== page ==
Supply is the key

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Supply is the key

The government may finally be seeing the real estate market with an objective eye. President Moon Jae-in summoned Land, Infrastructure and Transport Minister Kim Hyun-mee and ordered an increase in housing supply. Moon also ordered stronger measures on multiple-home ownership. To the presidential staff, he instructed a revision to the property ownership tax.

The president’s order to increase housing supply could finally fix the flops in his administration’s real estate policy over the last three years. All of the past 21 measures have confused and worsened the market. The median price of apartments in Seoul soared 52 percent over the last three years, more than doubling the 26 percent average increase over the last 10 years under conservative presidents. A supply shortage also fueled rent increases. Rents in some areas jumped 50 percent in two years.

The obsession by the liberal administration, which wanted to include the residential right in the Constitution, has brought about the catastrophe. Minister Kim remained fixed and contended that the real estate measures have so far been working well. Her remarks drew criticism from even left-wing Justice Party head Sim Sang-jeong, as they were insensible to the people suffering from the spike in home value.

The measures so far have failed because they merely aim to suppress demand through restrict redevelopment and loans instead of increasing housing supply. Progressive NGO Citizens’ Coalition for Economic Justice observed the government has ignored the real estate market and market principles based on supply and demand. The government remained stubborn despite repeated advicesfrom experts.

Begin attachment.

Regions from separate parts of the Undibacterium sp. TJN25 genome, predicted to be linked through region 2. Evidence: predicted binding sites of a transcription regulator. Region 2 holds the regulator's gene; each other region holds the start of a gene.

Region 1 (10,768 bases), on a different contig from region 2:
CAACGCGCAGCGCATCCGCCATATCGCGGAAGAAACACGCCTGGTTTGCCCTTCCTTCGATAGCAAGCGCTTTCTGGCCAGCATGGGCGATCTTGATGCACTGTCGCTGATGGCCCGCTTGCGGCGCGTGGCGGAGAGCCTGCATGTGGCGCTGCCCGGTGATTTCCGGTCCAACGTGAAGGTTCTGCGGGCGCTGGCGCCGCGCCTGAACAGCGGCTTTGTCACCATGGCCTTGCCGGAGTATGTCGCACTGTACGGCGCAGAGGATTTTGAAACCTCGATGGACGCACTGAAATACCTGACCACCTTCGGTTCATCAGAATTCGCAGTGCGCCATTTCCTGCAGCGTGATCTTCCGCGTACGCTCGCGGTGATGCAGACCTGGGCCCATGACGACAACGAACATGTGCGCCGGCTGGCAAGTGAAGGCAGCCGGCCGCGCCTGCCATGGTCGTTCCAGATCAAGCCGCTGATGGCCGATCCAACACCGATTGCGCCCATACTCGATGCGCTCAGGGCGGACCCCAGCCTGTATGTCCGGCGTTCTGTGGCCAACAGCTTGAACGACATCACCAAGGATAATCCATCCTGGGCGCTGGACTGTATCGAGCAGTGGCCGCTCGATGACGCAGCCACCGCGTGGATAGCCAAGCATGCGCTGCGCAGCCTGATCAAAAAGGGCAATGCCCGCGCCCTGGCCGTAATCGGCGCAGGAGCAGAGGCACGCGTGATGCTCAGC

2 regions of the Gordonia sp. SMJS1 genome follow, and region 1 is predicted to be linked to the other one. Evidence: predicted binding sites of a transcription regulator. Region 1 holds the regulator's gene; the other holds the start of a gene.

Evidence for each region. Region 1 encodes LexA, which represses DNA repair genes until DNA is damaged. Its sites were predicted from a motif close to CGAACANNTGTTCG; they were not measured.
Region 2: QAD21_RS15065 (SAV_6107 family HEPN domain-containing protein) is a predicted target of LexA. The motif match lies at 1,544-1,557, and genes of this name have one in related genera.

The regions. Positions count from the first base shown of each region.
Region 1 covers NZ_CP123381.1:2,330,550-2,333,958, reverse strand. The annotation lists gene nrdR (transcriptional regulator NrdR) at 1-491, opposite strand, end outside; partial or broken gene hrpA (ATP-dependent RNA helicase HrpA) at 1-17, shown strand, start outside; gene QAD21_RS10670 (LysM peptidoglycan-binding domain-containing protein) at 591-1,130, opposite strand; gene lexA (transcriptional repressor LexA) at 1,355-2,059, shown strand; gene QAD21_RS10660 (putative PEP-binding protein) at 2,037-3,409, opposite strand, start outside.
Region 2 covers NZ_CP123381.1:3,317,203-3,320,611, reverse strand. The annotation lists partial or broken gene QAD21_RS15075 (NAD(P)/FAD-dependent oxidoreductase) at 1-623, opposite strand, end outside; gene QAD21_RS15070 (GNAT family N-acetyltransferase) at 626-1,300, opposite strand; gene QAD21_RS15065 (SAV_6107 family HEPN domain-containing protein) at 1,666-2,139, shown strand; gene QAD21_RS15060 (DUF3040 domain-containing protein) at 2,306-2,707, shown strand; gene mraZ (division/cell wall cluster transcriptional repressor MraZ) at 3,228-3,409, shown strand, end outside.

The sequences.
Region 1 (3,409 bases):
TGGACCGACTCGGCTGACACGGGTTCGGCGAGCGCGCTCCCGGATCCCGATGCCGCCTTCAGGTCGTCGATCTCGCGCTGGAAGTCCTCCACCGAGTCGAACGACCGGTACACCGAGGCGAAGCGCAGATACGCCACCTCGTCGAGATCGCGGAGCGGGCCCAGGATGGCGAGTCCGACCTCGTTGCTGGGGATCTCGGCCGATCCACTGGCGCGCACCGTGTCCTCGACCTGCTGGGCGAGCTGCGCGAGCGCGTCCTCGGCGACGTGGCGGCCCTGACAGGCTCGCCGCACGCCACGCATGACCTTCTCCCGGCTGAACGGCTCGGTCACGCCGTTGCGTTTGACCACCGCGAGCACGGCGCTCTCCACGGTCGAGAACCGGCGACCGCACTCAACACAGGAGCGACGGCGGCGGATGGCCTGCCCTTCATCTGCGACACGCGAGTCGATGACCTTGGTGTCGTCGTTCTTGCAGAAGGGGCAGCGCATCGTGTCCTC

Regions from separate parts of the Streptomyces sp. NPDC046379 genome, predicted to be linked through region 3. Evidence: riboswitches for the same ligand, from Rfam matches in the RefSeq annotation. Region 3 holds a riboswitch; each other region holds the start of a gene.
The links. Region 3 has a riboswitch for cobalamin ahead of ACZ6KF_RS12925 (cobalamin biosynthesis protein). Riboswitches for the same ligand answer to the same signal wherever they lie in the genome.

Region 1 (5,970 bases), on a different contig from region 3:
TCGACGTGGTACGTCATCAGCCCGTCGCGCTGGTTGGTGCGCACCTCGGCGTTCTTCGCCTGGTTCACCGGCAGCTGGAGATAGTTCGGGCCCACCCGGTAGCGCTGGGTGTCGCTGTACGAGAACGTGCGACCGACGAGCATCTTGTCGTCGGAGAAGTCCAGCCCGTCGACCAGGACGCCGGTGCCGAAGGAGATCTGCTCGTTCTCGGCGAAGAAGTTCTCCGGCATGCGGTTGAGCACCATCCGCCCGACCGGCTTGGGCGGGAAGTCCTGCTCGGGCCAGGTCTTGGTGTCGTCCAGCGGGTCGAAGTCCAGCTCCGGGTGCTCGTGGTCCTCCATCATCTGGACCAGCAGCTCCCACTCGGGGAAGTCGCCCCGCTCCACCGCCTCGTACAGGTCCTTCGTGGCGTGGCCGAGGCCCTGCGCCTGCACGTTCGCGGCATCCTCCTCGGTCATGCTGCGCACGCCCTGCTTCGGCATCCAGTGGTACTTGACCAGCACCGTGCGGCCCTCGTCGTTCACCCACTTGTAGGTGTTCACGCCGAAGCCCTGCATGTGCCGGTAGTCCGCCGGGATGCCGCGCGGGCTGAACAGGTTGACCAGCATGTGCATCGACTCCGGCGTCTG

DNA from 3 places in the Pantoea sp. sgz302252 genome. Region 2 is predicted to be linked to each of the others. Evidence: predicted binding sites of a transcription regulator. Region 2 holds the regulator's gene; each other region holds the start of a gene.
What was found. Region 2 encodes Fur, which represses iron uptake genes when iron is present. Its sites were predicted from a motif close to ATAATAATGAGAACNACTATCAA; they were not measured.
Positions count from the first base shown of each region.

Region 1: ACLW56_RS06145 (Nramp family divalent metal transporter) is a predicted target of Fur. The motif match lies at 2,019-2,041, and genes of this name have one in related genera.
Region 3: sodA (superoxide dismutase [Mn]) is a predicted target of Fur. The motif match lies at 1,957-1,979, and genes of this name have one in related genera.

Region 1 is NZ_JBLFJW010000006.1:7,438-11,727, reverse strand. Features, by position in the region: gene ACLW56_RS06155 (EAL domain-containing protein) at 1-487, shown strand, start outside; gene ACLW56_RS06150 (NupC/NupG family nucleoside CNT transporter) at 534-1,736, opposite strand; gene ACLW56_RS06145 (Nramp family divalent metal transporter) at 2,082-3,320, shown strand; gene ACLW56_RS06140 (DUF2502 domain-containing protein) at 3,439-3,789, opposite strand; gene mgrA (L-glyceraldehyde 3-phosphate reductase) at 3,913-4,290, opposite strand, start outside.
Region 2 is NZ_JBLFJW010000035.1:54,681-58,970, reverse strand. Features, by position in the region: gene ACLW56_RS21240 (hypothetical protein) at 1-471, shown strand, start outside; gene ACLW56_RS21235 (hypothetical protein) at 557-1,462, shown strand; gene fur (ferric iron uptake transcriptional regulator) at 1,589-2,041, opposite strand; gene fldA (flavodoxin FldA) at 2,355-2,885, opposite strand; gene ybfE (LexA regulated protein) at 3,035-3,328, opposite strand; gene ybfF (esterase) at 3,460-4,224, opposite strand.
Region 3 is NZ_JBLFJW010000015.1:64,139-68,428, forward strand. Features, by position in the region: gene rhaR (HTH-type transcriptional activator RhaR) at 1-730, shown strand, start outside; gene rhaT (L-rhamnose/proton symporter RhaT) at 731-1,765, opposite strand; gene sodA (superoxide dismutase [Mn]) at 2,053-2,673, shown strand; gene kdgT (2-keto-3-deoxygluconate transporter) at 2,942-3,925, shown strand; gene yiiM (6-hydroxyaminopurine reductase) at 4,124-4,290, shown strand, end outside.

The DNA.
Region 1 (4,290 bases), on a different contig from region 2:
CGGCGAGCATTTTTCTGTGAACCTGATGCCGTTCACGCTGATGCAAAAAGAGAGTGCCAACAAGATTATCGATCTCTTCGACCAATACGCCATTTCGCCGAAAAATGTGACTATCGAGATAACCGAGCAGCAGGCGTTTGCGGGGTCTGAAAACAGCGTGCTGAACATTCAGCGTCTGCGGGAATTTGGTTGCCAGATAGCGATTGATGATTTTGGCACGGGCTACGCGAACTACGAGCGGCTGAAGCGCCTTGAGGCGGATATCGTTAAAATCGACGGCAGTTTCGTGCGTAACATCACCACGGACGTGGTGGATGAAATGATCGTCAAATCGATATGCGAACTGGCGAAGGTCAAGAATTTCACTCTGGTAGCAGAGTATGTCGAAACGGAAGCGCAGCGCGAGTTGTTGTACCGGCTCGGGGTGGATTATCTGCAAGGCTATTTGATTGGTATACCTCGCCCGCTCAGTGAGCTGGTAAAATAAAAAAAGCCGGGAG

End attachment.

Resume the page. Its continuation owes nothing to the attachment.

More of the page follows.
The policy may change now that the president has given a specific order to increase supply. But supply should be increased in areas where demand is high. President Lee Myung-bak’s administration stabilized housing prices after increasing supply in the Gangnam district. Building suburban cities near the capital to add to the total housing stock would not help.

To increase supply in popular districts, aged residential areas should be allowed to be redeveloped. The floor-area-to-lot-space ratio is capped at 300 percent for Seoul residential areas. It should be increased. The ratios in New York and London are over 500 percent. Floor area ratios should be revised and a surcharge can be levied for the profits from the extra space. The government should be creative to increase supply. People want livable homes, not meager space.
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